The birth of their fourth child did not deter Peter and Jenny from also taking this exciting opportunity to explore a new country. However, with the Cold War at its height, the Cuban Missile Crisis and the increasing American involvement in Indo-China, it is perhaps unsurprising that Peter also became involved with the Peace Corps.
Peter returned to Belfast in 1963, the same year in which the influential Robbins Report (Committee on Higher Education) was published. The report recommended the establishment of a minimum of six new universities and 1964 brought the announcement of Scotland’s first new university for 300 years, to be built at Stirling. Dr Peter McEwen was appointed to the new chair of psychology in 1966.
It was thanks in no small measure to the work of Peter and other early appointees that when the University of Stirling opened its doors for the first time in September 1967 there was a viable infrastructure to welcome the first undergraduate and postgraduate students.
Within what is now a thriving campus, the Psychology Department’s original complement of five has grown to seventy, including nine professors, and around 30 postgraduate research students.
Until his retirement in 1984 – at which point he was appointed Emeritus Professor – Peter was heavily involved not only with running his own department, but also in the broader development and management of the university.
He served on the Academic Council (equivalent of the Senate), was first chairman of the Discipline Committee and, for a period, accepted the role of acting vice-principal.
He was highly regarded, and always seen as being approachable, friendly, conscientious, well-informed, and fair.
Given to relying on rigorous analysis, he was reluctant to express an opinion before hearing the full story and would insist on exploring all viewpoints relevant to any dispute or discussion.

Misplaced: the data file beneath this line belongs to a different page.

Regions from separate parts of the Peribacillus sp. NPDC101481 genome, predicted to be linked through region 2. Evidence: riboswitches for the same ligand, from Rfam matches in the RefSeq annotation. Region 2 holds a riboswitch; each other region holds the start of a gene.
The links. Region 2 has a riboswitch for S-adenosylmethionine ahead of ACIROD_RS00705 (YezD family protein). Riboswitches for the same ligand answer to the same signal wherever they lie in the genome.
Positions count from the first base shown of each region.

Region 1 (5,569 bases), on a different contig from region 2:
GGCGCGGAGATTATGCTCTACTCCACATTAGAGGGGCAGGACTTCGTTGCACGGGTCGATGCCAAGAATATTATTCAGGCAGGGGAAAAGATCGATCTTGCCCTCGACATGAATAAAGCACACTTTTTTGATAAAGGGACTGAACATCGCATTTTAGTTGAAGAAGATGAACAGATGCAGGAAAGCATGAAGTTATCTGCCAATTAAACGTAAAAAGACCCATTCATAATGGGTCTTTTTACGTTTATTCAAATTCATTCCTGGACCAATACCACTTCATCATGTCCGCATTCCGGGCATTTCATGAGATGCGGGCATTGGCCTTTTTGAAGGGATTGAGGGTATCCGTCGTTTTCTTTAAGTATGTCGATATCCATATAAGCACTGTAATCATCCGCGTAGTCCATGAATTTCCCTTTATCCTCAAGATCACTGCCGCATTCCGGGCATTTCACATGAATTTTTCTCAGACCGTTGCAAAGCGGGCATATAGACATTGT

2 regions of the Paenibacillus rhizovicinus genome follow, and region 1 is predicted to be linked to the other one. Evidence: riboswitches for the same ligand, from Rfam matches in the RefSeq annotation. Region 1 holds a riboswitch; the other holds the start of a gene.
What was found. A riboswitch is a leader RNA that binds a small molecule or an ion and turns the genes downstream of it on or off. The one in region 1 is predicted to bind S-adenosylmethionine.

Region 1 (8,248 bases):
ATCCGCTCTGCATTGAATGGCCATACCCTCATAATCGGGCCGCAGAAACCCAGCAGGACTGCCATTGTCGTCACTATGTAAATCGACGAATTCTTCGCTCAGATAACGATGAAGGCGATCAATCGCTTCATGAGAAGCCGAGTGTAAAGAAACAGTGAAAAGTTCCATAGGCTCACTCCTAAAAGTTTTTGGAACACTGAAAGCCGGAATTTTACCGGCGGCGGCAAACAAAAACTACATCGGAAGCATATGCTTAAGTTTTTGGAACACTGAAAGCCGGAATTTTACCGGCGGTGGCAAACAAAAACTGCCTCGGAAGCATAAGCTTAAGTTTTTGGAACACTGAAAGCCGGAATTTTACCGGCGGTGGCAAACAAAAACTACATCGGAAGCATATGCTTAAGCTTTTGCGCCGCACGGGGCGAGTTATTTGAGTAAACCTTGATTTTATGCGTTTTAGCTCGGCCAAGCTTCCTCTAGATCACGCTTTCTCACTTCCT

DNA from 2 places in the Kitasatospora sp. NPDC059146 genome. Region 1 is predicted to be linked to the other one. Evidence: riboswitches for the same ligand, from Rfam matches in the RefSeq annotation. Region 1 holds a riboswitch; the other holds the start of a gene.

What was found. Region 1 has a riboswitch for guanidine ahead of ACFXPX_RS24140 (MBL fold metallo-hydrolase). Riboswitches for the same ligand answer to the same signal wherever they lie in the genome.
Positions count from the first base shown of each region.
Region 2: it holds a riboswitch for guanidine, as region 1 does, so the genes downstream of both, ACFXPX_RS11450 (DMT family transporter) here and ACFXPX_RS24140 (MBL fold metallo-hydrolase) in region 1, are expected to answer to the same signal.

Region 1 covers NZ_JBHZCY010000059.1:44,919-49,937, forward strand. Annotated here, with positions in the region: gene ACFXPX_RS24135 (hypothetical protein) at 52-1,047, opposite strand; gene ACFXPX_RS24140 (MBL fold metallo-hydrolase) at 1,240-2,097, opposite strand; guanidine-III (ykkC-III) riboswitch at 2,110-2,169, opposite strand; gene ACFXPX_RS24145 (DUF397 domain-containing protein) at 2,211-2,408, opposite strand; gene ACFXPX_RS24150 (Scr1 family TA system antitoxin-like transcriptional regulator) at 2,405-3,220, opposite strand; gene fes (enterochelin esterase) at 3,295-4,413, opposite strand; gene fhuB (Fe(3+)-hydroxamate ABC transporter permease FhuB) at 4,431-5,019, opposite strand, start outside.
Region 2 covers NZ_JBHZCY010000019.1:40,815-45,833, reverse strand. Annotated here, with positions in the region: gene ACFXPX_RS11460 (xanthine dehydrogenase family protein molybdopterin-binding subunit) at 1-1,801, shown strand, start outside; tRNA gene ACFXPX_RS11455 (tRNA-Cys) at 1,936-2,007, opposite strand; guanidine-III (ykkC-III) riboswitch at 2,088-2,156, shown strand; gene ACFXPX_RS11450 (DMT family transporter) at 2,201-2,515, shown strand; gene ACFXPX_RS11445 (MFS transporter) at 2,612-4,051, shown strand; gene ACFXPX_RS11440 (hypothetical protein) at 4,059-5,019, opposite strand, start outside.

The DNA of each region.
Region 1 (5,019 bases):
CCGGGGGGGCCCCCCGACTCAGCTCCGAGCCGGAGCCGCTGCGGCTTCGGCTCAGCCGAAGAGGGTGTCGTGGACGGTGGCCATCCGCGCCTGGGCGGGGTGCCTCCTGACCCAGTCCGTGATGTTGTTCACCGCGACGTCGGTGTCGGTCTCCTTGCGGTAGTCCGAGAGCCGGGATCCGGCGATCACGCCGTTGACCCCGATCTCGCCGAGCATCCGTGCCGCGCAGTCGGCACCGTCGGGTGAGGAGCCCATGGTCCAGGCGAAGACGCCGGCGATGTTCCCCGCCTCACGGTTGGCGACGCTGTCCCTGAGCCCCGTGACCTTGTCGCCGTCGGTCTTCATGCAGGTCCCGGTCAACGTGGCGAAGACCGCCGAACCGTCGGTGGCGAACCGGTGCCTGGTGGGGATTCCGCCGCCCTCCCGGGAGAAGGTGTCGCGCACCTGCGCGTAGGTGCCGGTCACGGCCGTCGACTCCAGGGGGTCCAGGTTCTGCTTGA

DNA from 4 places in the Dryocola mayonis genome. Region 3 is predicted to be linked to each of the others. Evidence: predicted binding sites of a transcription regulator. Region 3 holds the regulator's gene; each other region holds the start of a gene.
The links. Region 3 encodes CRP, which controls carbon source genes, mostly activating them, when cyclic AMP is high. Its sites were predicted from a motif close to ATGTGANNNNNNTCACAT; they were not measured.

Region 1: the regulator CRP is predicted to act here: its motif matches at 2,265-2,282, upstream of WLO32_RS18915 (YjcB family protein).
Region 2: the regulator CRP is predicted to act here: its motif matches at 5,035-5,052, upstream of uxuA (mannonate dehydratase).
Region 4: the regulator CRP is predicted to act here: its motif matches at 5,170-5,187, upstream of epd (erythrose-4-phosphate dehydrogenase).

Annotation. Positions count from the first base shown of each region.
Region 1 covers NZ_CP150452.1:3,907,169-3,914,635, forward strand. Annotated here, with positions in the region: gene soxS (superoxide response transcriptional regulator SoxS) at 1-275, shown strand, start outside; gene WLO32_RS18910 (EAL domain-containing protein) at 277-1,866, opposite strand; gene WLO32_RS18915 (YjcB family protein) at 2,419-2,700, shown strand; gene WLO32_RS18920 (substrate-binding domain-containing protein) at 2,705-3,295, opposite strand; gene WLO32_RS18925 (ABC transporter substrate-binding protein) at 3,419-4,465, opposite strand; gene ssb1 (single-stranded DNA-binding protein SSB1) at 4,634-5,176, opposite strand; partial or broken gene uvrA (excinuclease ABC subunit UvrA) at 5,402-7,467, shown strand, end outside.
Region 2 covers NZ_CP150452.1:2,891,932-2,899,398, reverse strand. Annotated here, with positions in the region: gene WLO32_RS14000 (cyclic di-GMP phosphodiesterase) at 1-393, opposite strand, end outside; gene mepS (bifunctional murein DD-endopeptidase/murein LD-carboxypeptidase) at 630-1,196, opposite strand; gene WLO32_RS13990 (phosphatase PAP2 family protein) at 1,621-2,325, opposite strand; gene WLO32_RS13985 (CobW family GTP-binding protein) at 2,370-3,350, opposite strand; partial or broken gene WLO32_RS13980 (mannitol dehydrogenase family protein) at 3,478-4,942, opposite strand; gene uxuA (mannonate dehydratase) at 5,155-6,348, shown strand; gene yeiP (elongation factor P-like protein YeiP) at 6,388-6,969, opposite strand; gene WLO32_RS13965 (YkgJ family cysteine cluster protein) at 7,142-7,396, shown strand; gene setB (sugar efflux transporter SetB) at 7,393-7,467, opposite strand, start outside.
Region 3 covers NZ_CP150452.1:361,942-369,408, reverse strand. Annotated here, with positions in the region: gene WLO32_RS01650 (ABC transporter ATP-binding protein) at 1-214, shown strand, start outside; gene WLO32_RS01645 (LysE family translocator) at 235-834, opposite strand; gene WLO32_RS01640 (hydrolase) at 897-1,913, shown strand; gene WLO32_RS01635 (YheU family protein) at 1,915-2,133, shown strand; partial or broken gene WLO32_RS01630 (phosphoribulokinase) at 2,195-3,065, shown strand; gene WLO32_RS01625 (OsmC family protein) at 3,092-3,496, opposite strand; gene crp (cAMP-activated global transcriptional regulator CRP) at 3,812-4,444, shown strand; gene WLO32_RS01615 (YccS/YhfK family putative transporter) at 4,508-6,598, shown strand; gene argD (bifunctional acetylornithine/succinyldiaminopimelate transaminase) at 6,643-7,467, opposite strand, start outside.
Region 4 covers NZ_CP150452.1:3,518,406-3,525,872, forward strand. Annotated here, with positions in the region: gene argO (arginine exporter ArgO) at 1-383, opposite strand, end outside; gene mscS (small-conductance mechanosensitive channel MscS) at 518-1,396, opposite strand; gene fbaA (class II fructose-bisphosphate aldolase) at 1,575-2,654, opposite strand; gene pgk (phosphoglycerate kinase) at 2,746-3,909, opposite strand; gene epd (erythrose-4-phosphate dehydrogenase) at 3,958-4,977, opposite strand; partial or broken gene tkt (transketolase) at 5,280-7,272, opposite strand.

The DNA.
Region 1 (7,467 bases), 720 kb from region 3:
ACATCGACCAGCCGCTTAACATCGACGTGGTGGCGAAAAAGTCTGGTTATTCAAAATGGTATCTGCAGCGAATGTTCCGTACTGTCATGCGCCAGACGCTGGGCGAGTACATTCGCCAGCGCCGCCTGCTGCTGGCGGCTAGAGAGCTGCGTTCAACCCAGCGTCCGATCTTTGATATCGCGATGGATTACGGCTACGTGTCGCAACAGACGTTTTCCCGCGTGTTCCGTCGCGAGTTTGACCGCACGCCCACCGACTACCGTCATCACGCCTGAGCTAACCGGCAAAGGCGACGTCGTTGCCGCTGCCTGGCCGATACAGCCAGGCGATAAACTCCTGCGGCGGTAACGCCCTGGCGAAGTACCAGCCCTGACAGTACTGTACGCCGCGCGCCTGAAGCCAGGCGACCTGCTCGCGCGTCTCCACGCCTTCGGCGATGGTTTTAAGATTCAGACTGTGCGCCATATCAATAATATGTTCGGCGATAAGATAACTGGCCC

Outside of university life and into retirement, Peter was involved for many years with Forth Valley Health Board and, in particular, with the Mental Health Planning Committee. He was also a school governor of Dollar Academy.
Although his health continued to cause periodic concern, time and again he recovered to reclaim his ever-optimistic zest for life. He was always a prodigious reader, showing interest in and being genuinely knowledgeable about a great many, and varied, topics.
He was a true polymath, whose intellect faded little with age. When, eventually, he became greatly restricted in mobility, it is no exaggeration to suggest that his beloved books remained his window on the world.
Steadfastly modest about his own capabilities and achievements and driven by a deep and fundamental sense of morality, Peter’s concern was always for the other person, be it student, professional colleague, friend or member of his own family.
Fairness, integrity and generosity were embedded in his character.
Although family and friends are greatly saddened by his passing, his delight in knowledge and his many virtues live on, expressed in innumerable ways in the lives of those who were close to him.
Peter is survived by his wife, Jenny, their four children, five grandchildren and four great-grandchildren.